A new book by Geoff Le Pard

Dear readers,

I have the great honour of joining in my bloggy friend Geoff Le Pard’s tour to promote his new book, The Art of Spirit Capture.

Geoff has, in his spare time, written an astonishing number of books, just how many I did not realise until I saw the complete list. I am full of admiration (and envy, since he makes my own efforts seem pretty pathetic…) I also like his sense of humour and style of writing—and general take on life.

So, without more ado, here is the blurb for the book:

The Art Of Spirit Capture

 Jason Hales is at his lowest ebb: his brother is in a coma; his long-term partner has left him; he’s been sacked; and Christmas is round the corner to remind him how bad his life has become.

After receiving an unexpected call telling him he’s a beneficiary of his Great Aunt Heather’s estate, he visits the town he vaguely recalls from his childhood, where his great aunt lived. Wanting to find out more, he’s soon sucked into local politics revolving around his great uncle’s extraordinary glass ornaments, his ‘Captures’, and their future.

While trying to piece his life back together, he’ll have to confront a number of questions: What actually are these Captures and what is the mystery of the old wartime huts where his uncle fashioned them? Why is his surly neighbour so antagonistic? Can he trust anyone, especially the local doctor Owen Marsh and Charlotte Taylor, once a childhood adversary, but now the lawyer dealing with the estate? His worries pile up, with his ex in trouble, his flat rendered uninhabitable and his brother’s condition worsening. Will Christmas bring him any joy?

Set in the Sussex countryside, this is a modern novel with mystery, romance and magic at its core, as well as a smattering of hope, redemption and good cooking.

Mystery, romance and magic, laced with cooking—what more can one hope for?

Here is Geoff explaining a little more about his process:

How To Find Your Characters; Death Becomes Them
In the Art, the initial piece that started me towards this novel centred around a glass blower, Ben Wood who’d discovered how to capture a deceased’s spirit in a glass pendant.

I killed him off.

It didn’t take me long to realise I had to tell this story from the viewpoint of someone who knew nothing about these captures, nor what was expected of him with regard to them. If the person who made them, who’d invented them and created the rules around them, was still alive, it would become one of those irritating fiction devices to keep my main protagonist in the dark, to build suspense. But if he was dead, indeed had been for a while and those who’d come to depend on, at least the idea of Spirit Captures were waiting to find out if the secret had died with him, then the mystery, when told from the point of view of the main protagonist wouldn’t be a device but very natural.

Ignorance, at least in good fiction, is essential and bloody annoying for the main protagonist.

That having been decided I needed to develop a way in which the story unfolds as we see if indeed the secret is lost. You’ll have to read the book to find out; all I will say is the answer is neither obvious or straightforward.

And something about the Author, in his own words:

Geoff bedazzling a masked beauty

Who Am I?

For those who don’t know me, I’m an outwardly sixty-something Brit (Inside, I’m still in my late teens, wondering what life has in store), residing in one of London’s villages some five miles to the south of the Capital’s centre. In those six and a half decades, I have stopped: being self-conscious; practicing as a lawyer (you can only practice for so long before you realise you’re not getting any better); attempting consecutive cartwheels (now its single cartwheels and time spent in traction); being embarrassed by my hair; believing I should try and be politically correct; expecting to be called up to play cricket for England; buying new suits and wearing ties, save to hold up trousers; and weighing myself. In that same period I have started: writing in all styles and genres; volunteering; practising as a parent (unlike the law, you have to keep practising); baking with increasing competence; a deep continuing love affair with both my wife and Dog; a no doubt lifelong relationship with my lawn; nightly excursions to the bathroom; ballroom and Latin American dancing (I can waltz but I’m still one cha sort of the full set); and a determination to go green, though, I hope, not because of a creeping stasis that leaves me susceptible to developing mould. I find pleasure in small things (and I will leave the smutty amongst you to run with the obvious double entendre), inspiration in the opaque and opulent alike, and I have developed a firm belief that nowadays I need little stuff and loads of new experiences, which post Covid I intend embracing with the grip of an anaconda and the lack of embarrassment of my great aunt Ruby, whose attempts to offer free hugs to all and sundry in her small village were received, mostly, with delight, save for those few who were allergic to lavender. I can’t stand grapefruit or marmite, Tintin and Paddington Bear remain my heroes and in the eleven general elections since I was eligible to vote, I have put my cross next to all the main political parties at least once as well as spoiling my ballot though a poorly timed sneeze and voted for the Monster Raving Loony party merely to irritate my father. I am blood type A+ which annoyingly makes me very common.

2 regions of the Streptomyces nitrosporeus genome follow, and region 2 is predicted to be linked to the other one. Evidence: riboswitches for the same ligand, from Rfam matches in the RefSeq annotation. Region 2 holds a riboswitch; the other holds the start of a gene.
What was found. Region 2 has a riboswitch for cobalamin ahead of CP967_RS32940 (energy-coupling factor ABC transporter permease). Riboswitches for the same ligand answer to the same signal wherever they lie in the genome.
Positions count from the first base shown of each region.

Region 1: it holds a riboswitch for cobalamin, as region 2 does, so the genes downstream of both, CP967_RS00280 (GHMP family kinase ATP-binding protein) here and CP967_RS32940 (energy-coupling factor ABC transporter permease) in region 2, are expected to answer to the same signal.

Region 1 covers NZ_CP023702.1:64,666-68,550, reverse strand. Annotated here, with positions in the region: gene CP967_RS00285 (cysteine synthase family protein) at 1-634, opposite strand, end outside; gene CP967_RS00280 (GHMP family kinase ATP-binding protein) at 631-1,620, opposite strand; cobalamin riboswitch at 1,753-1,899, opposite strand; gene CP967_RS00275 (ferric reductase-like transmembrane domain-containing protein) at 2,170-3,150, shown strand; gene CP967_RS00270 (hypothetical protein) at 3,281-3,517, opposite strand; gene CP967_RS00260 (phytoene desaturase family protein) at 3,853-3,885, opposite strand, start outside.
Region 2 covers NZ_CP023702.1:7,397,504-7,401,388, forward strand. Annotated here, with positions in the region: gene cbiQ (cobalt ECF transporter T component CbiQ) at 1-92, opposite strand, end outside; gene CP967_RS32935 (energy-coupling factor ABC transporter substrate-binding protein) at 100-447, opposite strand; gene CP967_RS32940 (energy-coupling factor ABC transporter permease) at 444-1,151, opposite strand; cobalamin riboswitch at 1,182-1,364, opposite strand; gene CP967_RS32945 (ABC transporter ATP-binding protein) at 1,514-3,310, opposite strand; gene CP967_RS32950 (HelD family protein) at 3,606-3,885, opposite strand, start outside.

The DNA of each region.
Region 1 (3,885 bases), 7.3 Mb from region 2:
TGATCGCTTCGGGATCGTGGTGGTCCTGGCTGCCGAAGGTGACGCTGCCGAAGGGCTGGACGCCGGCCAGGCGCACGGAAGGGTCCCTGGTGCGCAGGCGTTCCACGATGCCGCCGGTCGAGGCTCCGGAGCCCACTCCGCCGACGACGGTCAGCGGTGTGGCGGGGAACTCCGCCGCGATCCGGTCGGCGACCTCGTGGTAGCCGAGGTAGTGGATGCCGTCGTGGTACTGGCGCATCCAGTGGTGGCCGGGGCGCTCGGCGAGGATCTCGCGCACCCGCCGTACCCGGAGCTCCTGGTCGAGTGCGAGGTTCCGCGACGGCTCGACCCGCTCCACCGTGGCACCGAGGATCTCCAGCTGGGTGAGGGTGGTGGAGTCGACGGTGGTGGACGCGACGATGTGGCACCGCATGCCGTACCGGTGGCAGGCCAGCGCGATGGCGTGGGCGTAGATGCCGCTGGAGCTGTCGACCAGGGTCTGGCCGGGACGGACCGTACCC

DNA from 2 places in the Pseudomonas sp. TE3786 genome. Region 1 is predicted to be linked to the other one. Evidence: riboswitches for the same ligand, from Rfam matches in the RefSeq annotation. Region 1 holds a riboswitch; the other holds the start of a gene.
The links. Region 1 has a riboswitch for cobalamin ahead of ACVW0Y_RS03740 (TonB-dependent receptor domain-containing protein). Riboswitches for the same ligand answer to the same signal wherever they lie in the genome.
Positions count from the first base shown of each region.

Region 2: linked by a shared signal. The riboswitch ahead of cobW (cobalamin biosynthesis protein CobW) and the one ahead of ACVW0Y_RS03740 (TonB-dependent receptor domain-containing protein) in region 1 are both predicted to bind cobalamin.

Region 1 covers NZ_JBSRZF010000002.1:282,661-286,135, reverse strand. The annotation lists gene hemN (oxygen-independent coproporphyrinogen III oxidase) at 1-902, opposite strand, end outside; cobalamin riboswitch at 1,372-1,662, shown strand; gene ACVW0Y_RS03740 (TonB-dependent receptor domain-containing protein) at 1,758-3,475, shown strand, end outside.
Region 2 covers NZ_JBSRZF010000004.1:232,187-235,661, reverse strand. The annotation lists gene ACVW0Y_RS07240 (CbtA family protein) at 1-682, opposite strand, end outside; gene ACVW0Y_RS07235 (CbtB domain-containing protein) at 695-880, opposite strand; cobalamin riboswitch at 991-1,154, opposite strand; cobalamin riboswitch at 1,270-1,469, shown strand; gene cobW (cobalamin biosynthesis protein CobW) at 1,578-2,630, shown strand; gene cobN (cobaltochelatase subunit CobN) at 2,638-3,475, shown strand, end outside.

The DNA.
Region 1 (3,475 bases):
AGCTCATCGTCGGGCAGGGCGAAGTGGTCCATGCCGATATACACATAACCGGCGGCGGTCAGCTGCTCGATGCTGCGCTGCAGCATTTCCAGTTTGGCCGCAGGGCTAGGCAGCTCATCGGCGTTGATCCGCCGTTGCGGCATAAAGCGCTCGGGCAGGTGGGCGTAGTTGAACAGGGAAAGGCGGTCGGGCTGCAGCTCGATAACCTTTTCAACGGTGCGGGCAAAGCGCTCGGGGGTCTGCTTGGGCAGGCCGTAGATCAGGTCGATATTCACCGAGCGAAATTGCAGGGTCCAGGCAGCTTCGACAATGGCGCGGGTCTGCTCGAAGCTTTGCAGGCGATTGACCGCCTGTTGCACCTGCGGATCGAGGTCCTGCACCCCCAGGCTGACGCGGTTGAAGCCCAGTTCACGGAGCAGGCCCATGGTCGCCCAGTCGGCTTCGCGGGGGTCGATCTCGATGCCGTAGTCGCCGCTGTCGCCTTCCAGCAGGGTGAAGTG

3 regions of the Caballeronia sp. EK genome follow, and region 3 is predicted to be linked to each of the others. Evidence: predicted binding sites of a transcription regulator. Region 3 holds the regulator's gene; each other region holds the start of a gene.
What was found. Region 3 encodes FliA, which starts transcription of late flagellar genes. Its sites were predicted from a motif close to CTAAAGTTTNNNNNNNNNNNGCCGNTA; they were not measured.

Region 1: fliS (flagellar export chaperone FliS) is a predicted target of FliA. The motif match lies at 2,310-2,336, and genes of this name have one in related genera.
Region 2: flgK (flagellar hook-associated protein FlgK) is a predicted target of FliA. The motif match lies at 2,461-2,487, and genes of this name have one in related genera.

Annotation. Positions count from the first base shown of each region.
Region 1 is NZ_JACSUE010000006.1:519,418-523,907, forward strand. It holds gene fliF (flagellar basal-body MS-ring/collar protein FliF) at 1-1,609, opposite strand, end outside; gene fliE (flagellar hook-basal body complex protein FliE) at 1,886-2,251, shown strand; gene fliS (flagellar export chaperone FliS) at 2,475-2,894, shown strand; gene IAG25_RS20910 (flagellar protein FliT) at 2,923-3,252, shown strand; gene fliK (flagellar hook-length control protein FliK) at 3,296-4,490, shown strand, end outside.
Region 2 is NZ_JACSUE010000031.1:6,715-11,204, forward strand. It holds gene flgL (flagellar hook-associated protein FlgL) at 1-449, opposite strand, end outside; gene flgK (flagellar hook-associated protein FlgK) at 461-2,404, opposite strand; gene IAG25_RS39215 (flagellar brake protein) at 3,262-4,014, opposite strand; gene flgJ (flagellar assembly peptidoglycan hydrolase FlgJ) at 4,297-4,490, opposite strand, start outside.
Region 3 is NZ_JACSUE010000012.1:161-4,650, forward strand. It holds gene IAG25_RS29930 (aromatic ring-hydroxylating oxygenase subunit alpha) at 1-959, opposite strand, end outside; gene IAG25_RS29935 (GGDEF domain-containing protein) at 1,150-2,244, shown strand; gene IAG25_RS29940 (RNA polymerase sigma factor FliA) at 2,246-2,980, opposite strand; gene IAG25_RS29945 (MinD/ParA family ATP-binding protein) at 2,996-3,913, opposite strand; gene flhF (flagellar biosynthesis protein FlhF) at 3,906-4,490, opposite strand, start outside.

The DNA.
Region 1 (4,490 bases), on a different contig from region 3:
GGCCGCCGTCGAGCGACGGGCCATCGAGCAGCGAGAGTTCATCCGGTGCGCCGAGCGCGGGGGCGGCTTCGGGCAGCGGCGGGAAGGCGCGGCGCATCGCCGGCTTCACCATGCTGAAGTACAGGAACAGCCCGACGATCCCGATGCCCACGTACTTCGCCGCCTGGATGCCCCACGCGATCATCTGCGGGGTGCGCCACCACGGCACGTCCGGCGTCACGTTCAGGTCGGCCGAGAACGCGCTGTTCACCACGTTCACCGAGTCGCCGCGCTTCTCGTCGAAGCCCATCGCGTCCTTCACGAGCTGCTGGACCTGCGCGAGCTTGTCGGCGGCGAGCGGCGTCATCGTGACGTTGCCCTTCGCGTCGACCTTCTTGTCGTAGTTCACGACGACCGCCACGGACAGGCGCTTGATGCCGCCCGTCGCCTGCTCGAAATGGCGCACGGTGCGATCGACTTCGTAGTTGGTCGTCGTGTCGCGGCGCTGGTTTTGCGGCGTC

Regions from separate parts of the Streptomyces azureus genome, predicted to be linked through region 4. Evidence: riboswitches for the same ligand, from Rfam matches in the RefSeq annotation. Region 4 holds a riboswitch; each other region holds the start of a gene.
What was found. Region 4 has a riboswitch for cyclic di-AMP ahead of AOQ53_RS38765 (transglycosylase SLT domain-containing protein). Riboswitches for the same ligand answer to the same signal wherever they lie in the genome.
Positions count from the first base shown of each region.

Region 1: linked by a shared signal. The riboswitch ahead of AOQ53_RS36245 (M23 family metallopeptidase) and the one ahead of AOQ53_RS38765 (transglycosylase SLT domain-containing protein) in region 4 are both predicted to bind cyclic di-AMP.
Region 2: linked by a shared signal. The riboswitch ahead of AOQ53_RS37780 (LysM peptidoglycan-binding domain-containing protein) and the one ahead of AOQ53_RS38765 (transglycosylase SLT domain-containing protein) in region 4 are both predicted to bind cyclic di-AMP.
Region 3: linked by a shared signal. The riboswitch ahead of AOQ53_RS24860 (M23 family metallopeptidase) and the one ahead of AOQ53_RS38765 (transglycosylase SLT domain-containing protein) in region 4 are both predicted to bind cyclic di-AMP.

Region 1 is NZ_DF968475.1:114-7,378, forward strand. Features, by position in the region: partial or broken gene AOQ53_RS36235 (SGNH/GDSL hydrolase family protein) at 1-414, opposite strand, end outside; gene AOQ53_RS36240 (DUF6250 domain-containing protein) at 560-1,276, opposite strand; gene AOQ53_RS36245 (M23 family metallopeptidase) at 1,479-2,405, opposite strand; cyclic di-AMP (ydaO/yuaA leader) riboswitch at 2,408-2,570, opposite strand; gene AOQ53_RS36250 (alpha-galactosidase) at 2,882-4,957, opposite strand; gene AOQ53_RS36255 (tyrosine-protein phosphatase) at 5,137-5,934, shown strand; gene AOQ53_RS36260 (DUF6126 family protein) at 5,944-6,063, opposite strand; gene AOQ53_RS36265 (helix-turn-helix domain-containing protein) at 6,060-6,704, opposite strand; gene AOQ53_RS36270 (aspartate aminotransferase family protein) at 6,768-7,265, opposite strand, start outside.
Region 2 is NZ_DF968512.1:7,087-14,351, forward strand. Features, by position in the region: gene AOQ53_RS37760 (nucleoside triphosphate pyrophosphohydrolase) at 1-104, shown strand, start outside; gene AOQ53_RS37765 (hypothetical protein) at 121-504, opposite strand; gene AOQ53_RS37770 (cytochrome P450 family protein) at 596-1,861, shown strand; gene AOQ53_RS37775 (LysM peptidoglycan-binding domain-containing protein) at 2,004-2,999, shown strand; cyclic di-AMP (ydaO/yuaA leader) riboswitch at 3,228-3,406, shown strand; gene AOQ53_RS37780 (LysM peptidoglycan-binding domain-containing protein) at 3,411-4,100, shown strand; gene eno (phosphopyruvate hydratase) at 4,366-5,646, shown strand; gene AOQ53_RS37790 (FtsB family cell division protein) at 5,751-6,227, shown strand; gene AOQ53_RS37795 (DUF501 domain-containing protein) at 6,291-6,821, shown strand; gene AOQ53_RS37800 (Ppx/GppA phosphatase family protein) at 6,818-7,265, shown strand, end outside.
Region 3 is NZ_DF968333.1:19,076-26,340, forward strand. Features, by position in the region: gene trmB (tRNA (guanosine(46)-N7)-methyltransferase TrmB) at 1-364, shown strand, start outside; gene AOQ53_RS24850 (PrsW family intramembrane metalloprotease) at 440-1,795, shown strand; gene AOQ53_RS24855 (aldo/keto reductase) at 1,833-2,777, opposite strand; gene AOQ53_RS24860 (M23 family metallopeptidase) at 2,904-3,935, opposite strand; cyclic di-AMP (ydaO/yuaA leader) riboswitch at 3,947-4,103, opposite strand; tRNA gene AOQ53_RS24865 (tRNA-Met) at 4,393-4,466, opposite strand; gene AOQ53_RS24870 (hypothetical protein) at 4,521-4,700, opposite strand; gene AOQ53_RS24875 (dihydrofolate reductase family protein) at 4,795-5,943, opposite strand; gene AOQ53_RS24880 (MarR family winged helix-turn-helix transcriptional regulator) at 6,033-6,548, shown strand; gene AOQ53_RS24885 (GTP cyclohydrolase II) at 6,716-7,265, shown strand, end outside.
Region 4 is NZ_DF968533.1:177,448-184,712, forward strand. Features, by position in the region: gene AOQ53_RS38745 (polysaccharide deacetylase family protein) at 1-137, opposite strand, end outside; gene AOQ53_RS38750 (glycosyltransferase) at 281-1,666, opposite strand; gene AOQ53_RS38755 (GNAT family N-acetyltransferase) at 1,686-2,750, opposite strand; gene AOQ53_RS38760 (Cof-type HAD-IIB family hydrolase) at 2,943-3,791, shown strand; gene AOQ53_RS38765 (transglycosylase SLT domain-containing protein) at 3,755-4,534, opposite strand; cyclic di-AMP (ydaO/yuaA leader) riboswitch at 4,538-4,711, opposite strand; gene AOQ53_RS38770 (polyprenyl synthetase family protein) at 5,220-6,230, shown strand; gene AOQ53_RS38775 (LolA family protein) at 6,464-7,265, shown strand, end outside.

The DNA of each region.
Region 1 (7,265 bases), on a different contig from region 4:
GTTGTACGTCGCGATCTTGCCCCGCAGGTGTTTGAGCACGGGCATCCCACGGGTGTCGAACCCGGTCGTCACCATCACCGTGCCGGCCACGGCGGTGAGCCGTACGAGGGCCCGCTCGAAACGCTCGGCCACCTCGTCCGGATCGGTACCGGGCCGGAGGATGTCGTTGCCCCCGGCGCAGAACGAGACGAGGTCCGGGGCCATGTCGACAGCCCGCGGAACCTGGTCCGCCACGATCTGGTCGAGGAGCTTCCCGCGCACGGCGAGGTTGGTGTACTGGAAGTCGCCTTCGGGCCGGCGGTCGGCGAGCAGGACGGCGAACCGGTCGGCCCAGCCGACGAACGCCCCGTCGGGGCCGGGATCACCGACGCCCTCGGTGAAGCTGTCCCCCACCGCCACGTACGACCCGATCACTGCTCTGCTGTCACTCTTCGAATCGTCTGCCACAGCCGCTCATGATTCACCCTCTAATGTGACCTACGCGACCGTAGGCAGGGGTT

And finally, here is Geoff’s author bio and link to his Amazon page. Do take a look, I promise it is worth your while.

Geoff Le Pard started writing to entertain in 2006. He hasn’t left his keyboard since. When he’s not churning out novels he writes some maudlin self-indulgent poetry, short fiction and blogs at geofflepard.com. He walks the dog for mutual inspiration and most of his best ideas come out of these strolls. He also cooks with passion if not precision.

Geoff Le Pard’s Amazon Author Page here

(Footnote 1: Geoff also writes some pretty cool limericks.

Footnote 2: I am a blood type A+ myself but I’ve  never thought of myself as ‘common’. Oh, well.)

The Morozov art collection